These are some common terms relating to the SI joint which, unfortunately, can be very confusing to a lot of people. Let’s clear them up!
The words hypermobile and hypomobile can be used in a few different ways to describe the SI joint, or any joint in the body.
Let’s start by talking about what these words actually mean.
Hypomobility refers to a joint that’s moving less than a healthy joint would. (The prefix hypo- means “less”).
Hypermobility refers to a joint that’s moving more than a healthy joint would. (The prefix hyper- means “more”).
I experienced both hypo- and hypermobility in my SI joints over the course of my saga. And while it’s important to know exactly why your SI joints are causing pain (are they moving too much or too little?) these issues can best be thought of as two sides of the same coin.
When an SI joint locks up, it means that the hip bone has moved out of alignment relative to the sacrum and gotten wedged in a non-optimal location. For me, the most common pattern that would occur is called a posterior rotation, as I explain in this video:
Technically, a posterior rotation like this is an example of hypomobility— if the hip bone is stuck, it’s no longer moving as much as it’s supposed to.
But, to take a step back for moment… how did things get this way? How did the hip bone move so far out of its normal range of motion that it is now wedged abnormally against another bone?
Hypermobility is what allowed that to happen in the first place– the ligaments that were supposed to hold the hip bone in place weren’t doing their job.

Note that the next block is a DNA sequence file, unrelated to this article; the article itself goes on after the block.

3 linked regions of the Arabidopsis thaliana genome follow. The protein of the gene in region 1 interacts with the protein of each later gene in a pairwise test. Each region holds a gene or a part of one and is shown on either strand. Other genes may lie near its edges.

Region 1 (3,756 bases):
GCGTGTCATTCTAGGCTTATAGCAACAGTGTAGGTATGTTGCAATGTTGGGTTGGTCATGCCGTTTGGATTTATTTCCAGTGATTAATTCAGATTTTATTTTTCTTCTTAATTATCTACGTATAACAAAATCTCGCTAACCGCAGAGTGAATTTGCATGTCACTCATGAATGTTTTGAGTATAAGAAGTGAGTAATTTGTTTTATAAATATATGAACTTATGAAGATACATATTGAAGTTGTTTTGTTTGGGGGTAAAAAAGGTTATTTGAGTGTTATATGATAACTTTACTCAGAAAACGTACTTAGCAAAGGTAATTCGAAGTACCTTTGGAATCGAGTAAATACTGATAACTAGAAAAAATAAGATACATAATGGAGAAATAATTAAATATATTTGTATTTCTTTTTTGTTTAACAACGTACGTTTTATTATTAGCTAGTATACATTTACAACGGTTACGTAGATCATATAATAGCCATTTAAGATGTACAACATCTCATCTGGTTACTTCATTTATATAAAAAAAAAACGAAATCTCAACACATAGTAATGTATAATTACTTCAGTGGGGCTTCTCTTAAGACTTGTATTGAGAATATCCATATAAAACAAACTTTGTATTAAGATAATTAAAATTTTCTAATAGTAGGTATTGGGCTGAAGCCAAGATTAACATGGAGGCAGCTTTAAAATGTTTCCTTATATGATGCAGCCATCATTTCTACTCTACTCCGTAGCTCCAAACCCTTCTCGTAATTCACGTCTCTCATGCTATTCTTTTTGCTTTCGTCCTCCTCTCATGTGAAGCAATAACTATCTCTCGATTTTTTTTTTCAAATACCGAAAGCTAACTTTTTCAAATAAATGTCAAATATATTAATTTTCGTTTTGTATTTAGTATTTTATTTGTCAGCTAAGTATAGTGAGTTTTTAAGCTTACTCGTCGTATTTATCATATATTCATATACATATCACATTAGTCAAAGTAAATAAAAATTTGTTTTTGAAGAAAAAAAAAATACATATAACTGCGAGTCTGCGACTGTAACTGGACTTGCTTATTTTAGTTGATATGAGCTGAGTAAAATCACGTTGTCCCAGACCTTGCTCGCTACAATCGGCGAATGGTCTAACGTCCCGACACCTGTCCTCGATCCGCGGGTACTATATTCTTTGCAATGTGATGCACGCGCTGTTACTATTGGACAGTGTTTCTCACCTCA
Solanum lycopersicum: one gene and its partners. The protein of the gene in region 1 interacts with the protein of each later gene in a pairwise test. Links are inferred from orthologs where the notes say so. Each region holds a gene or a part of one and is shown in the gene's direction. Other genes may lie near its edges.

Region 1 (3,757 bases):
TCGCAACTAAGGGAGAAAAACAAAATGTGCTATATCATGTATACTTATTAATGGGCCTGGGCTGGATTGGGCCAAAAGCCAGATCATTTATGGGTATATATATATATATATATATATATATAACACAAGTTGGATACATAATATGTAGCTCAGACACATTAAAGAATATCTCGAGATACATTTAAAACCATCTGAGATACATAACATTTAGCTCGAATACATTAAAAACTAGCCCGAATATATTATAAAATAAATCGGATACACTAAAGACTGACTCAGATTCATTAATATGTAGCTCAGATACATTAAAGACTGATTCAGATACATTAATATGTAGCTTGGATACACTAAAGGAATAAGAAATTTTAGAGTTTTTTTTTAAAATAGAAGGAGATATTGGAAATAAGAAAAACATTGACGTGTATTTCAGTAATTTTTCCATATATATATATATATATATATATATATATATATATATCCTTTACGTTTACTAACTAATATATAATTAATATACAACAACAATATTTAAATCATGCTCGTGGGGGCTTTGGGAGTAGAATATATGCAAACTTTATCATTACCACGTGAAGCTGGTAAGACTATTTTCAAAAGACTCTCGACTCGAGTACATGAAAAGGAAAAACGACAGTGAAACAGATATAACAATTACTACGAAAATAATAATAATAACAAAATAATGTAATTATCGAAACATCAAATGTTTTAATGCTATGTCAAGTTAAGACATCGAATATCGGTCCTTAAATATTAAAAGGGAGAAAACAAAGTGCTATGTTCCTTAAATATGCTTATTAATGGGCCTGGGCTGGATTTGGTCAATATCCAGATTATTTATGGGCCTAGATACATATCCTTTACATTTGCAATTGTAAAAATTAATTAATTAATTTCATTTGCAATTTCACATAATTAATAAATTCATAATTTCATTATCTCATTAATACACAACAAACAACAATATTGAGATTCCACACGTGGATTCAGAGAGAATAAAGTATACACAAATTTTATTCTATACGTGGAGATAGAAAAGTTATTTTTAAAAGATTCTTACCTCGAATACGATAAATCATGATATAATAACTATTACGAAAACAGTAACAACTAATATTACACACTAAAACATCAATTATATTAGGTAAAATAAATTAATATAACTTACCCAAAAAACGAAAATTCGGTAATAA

Two sides of the same coin
So, you can see how in cases of ligament instability like I experienced, the terms hypo- and hypermobility can simply refer to the same problem at different moments in time. Both terms simply refer to how much the hip bone is moving in relation to the sacrum.
According to my PT mentors, it’s pretty common to find that when one SI joint is hypomobile (stuck), the other is hypermobile. It’s the body’s attempt to compensate– when motion is restricted on one side of the body, the body will find a way to increase motion on the other side.
I use the word hypermobile in another way on this blog as well.
So, what I just explained to you above is how hypo- and hypermobile can be used to explain the amount of motion in a given joint.
Technically, this term simply means a joint is moving too much– it doesn’t tell you why that’s happening.
The term hypermobile can also be used to describe a genetic condition where your body doesn’t make connective tissue properly. This means your ligaments will be “stretchier” than they were meant to be, allowing a greater range of motion in your joints.
People with hypermobility conditions are at increased risk for chronic pain and potential injuries, such as SI joint dysfunction.
I was finally diagnosed with this type of genetic hypermobility condition in my 30’s, and came to learn that it played a big role in my saga. (And I now often find it plays a big role for my clients, as well).
However, once you know you’re hypermobile, there’s so much you can do! For more info on this genetic condition, check out my Hypermobility page.
What do you think of these terms? Has your doctor or PT used the words hypomobile and hypermobile when describing your issues? Let me know in the comments below!